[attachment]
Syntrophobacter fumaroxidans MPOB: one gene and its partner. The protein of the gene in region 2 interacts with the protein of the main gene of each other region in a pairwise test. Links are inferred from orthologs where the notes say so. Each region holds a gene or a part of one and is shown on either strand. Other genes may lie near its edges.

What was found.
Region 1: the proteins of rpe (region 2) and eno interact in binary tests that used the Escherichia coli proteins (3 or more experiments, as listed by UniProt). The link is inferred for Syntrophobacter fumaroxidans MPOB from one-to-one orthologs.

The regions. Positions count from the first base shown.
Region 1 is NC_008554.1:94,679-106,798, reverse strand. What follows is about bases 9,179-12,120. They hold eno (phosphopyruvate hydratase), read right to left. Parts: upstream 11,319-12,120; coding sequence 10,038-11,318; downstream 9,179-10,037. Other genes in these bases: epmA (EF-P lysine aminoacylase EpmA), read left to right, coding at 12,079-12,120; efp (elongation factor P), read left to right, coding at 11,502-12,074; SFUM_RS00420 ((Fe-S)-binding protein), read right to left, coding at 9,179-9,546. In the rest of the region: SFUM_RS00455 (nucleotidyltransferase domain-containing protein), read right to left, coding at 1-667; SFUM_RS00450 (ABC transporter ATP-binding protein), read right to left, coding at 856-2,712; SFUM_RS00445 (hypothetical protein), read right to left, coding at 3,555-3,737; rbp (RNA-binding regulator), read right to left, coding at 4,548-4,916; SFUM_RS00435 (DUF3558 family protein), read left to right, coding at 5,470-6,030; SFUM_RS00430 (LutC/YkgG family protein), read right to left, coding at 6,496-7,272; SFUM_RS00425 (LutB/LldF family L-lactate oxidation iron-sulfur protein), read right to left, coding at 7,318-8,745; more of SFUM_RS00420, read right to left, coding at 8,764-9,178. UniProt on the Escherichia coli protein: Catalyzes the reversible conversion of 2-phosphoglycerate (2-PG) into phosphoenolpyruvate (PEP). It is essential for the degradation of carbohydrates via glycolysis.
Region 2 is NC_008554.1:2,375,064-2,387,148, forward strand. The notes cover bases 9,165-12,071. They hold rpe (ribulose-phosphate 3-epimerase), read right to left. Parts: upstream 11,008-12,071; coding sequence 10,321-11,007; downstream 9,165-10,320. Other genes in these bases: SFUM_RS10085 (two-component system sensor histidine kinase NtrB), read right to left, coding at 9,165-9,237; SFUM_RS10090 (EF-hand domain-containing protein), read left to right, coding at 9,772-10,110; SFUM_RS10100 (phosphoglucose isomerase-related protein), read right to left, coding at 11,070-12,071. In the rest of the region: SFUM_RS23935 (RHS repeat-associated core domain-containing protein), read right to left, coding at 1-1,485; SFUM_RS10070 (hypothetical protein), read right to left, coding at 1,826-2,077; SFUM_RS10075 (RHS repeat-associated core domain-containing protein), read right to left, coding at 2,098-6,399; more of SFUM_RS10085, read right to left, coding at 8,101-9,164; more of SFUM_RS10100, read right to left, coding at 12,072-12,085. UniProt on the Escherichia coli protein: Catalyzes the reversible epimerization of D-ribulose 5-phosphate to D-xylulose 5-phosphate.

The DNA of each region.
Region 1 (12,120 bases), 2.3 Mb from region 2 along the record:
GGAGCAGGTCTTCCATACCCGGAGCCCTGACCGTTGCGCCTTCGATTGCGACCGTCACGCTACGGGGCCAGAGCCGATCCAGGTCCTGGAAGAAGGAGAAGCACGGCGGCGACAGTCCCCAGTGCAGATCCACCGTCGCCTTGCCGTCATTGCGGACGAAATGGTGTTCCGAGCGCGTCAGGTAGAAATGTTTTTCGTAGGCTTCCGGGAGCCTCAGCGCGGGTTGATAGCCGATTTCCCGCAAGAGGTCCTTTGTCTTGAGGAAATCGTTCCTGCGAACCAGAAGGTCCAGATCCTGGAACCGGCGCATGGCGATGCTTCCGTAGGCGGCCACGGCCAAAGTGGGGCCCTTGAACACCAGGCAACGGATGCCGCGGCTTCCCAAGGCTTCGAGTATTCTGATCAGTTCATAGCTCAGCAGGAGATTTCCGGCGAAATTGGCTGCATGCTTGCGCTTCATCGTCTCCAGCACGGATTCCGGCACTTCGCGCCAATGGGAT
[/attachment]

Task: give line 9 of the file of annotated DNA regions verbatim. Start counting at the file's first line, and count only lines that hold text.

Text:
GGAGCAGGTCTTCCATACCCGGAGCCCTGACCGTTGCGCCTTCGATTGCGACCGTCACGCTACGGGGCCAGAGCCGATCCAGGTCCTGGAAGAAGGAGAAGCACGGCGGCGACAGTCCCCAGTGCAGATCCACCGTCGCCTTGCCGTCATTGCGGACGAAATGGTGTTCCGAGCGCGTCAGGTAGAAATGTTTTTCGTAGGCTTCCGGGAGCCTCAGCGCGGGTTGATAGCCGATTTCCCGCAAGAGGTCCTTTGTCTTGAGGAAATCGTTCCTGCGAACCAGAAGGTCCAGATCCTGGAACCGGCGCATGGCGATGCTTCCGTAGGCGGCCACGGCCAAAGTGGGGCCCTTGAACACCAGGCAACGGATGCCGCGGCTTCCCAAGGCTTCGAGTATTCTGATCAGTTCATAGCTCAGCAGGAGATTTCCGGCGAAATTGGCTGCATGCTTGCGCTTCATCGTCTCCAGCACGGATTCCGGCACTTCGCGCCAATGGGAT